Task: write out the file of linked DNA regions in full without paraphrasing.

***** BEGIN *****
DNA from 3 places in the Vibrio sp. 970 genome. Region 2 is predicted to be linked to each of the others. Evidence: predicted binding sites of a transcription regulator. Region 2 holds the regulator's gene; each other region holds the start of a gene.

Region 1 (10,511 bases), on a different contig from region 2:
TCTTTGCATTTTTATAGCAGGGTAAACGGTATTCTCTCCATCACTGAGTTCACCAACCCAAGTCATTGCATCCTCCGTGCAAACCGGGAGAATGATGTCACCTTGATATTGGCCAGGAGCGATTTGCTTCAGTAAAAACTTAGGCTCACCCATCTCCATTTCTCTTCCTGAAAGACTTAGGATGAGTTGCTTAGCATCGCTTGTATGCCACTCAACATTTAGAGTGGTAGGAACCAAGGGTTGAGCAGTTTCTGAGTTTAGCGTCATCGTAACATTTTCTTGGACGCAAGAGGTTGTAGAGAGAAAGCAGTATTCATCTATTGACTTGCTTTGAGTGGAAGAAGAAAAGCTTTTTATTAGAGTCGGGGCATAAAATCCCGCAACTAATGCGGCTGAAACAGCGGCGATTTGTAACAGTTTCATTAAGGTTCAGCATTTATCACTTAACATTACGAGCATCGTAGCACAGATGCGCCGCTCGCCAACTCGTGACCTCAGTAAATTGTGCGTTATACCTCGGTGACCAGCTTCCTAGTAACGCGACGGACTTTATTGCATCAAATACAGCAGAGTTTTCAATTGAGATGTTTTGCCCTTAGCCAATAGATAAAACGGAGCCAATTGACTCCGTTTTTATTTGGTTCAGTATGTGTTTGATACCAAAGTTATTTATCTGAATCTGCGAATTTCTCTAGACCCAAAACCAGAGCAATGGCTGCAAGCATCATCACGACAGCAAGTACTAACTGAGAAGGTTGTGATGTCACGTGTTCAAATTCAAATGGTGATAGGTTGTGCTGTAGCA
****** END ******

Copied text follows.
DNA from 3 places in the Vibrio sp. 970 genome. Region 2 is predicted to be linked to each of the others. Evidence: predicted binding sites of a transcription regulator. Region 2 holds the regulator's gene; each other region holds the start of a gene.

Region 1 (10,511 bases), on a different contig from region 2:
TCTTTGCATTTTTATAGCAGGGTAAACGGTATTCTCTCCATCACTGAGTTCACCAACCCAAGTCATTGCATCCTCCGTGCAAACCGGGAGAATGATGTCACCTTGATATTGGCCAGGAGCGATTTGCTTCAGTAAAAACTTAGGCTCACCCATCTCCATTTCTCTTCCTGAAAGACTTAGGATGAGTTGCTTAGCATCGCTTGTATGCCACTCAACATTTAGAGTGGTAGGAACCAAGGGTTGAGCAGTTTCTGAGTTTAGCGTCATCGTAACATTTTCTTGGACGCAAGAGGTTGTAGAGAGAAAGCAGTATTCATCTATTGACTTGCTTTGAGTGGAAGAAGAAAAGCTTTTTATTAGAGTCGGGGCATAAAATCCCGCAACTAATGCGGCTGAAACAGCGGCGATTTGTAACAGTTTCATTAAGGTTCAGCATTTATCACTTAACATTACGAGCATCGTAGCACAGATGCGCCGCTCGCCAACTCGTGACCTCAGTAAATTGTGCGTTATACCTCGGTGACCAGCTTCCTAGTAACGCGACGGACTTTATTGCATCAAATACAGCAGAGTTTTCAATTGAGATGTTTTGCCCTTAGCCAATAGATAAAACGGAGCCAATTGACTCCGTTTTTATTTGGTTCAGTATGTGTTTGATACCAAAGTTATTTATCTGAATCTGCGAATTTCTCTAGACCCAAAACCAGAGCAATGGCTGCAAGCATCATCACGACAGCAAGTACTAACTGAGAAGGTTGTGATGTCACGTGTTCAAATTCAAATGGTGATAGGTTGTGCTGTAGCA